Be sure to have a plan for consequences if the chores and homework do not get completed so you are not making snap decisions on a punishment that will only confuse and frustrate yourself and your child.
In Family Centered Parenting, Dr. Horowitz discusses the need for buy-in from children and teens in making family rules as well as consequences for breaking them with the children, and then having a contract on what will happen if they don’t follow through. Instead of removing electronics as a consequence of not completing their chores, have your child do one of your regular chores as well. This teaches that your time is valuable and allows you to get back the time you lost dealing with that child.
Make sure to complement with honest feedback and thoughtful, clear statements about what you liked about them following through on chores and responsibilities. Children know when you are being insincere, so try to be more specific about the praise you give them. Praise goes so much further than put downs, name calling, or negativity.
Finally, support your children’s needs for independence while also making sure the larger family’s needs are met. Explain to your children that they are important and so are the other members of the family. Show them that all of the family’s needs and wishes will be taken into consideration when planning the family’s responsibilities, time, and preferences.
In Parenting Teens with Love and Logic, Dr. Foster Cline and Jim Fay remind us, ”As parents, most of us have learned by now that we’re not always right. If we have a responsible teenager who is bent out of shape about something we’ve done or said, he or she probably has a legitimate grievance.”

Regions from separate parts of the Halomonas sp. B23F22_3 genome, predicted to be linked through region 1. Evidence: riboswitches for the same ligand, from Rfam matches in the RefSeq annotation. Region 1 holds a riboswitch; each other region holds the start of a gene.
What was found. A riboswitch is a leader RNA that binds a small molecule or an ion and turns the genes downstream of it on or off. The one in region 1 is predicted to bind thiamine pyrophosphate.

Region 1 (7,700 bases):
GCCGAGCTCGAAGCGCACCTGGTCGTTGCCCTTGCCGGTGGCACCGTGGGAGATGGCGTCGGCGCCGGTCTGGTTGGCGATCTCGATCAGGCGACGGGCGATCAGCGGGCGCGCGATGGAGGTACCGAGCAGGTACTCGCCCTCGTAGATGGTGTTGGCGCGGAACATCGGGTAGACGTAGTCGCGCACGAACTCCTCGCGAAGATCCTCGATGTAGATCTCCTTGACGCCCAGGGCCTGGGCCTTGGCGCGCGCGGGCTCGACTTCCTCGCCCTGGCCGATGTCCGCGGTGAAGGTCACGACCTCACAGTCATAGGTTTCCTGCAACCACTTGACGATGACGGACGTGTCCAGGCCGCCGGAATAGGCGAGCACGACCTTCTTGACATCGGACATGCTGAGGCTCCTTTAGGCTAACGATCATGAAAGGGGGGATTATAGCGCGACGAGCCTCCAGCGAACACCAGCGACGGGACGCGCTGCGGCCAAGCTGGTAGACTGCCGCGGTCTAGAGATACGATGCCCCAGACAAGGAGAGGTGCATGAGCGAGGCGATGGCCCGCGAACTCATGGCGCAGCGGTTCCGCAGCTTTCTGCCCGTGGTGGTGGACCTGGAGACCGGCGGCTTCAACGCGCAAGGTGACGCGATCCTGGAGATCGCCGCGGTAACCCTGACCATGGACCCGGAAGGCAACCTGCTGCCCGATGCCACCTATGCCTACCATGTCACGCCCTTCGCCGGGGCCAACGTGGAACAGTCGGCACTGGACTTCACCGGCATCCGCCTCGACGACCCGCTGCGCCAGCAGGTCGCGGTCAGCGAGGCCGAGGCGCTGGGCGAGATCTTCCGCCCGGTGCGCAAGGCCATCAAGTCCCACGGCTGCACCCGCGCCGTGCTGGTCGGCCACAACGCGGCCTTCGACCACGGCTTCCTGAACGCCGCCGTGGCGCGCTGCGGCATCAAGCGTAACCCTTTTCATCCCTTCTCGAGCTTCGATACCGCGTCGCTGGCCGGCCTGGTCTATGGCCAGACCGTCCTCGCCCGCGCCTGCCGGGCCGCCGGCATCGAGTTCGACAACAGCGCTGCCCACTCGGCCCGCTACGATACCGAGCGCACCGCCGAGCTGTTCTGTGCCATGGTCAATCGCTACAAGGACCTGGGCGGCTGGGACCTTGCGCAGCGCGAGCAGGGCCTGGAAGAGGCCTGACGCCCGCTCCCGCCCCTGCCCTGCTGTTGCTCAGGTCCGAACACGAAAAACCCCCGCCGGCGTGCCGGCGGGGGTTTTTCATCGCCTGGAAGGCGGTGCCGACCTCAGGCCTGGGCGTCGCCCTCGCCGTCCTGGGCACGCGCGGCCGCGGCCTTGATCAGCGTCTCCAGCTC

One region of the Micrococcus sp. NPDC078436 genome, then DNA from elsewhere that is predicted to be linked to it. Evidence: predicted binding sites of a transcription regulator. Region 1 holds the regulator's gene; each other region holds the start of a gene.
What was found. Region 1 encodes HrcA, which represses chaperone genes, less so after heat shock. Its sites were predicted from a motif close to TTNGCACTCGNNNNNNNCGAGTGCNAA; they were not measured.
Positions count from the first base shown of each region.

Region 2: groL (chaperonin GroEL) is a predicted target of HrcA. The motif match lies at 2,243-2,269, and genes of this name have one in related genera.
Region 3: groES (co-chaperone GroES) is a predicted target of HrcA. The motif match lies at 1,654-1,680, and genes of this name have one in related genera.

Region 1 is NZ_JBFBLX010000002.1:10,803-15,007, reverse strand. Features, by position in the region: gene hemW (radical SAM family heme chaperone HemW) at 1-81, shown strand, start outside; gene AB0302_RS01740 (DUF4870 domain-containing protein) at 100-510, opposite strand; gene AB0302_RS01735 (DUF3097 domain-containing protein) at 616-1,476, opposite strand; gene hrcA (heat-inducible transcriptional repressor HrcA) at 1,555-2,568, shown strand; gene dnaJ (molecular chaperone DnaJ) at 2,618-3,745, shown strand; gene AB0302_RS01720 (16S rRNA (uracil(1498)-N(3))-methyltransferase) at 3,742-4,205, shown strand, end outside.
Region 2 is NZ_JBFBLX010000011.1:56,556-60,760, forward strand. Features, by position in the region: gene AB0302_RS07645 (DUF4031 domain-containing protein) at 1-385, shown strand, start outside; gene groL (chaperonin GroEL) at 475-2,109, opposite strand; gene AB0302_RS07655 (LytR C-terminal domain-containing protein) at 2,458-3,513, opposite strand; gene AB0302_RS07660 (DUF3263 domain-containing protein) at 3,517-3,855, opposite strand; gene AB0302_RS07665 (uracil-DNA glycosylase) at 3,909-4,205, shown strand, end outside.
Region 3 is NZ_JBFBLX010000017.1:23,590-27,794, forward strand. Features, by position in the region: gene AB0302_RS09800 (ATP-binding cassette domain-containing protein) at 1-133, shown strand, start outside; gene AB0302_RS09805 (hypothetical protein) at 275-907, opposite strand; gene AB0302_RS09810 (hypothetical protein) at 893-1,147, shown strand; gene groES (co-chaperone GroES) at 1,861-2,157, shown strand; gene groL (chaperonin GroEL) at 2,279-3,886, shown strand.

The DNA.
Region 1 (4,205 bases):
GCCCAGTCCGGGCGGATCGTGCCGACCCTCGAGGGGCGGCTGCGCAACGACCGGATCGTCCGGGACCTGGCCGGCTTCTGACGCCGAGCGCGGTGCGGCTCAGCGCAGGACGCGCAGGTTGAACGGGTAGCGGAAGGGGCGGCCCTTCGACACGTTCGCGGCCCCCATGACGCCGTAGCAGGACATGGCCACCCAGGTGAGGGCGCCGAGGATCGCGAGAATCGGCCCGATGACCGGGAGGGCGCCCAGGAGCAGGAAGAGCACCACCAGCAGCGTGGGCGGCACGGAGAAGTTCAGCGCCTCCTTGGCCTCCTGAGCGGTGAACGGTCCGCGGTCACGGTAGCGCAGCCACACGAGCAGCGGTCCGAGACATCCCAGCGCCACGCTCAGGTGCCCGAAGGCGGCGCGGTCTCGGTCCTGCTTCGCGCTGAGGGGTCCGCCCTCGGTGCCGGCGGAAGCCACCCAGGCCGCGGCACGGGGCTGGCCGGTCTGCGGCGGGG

Princess Anna was a responsible and behaved child (for the most part, like most children) but she still got into trouble. Remind yourself that your little princesses and princes all have their moments but they ultimately want to please you, be well behaved, and be praised by you.
Hopefully, this helps to keep your family more organized, get responsibilities completed with minimal grumpiness, discipline effectively, and empower children to follow family rules for the best interest of everyone.
Below are links to different sources that can be helpful on this journey. Good luck out there…and my apologies to Walt.
Link to chore charts for families on Pinterest
Link to Family Centered Parenting website:
Link to Parenting Teens with Love and Logic
Ms. Martinez is a child and family counselor in Tampa, Florida. She specializes in anxiety, ADHD and divorce/step family issues using art, play, sand tray and creativity in counseling. Kim believes in helping families, children and adults find their “True North”.
Jennifer Taylor, LCSW, RPT is an experienced child and family therapist and public speaker who specializes in trauma, ADHD, and conduct problems. Discover more about her diverse clinical background and family. Reach out to Jennifer with questions or comments by emailing at firstname.lastname@example.org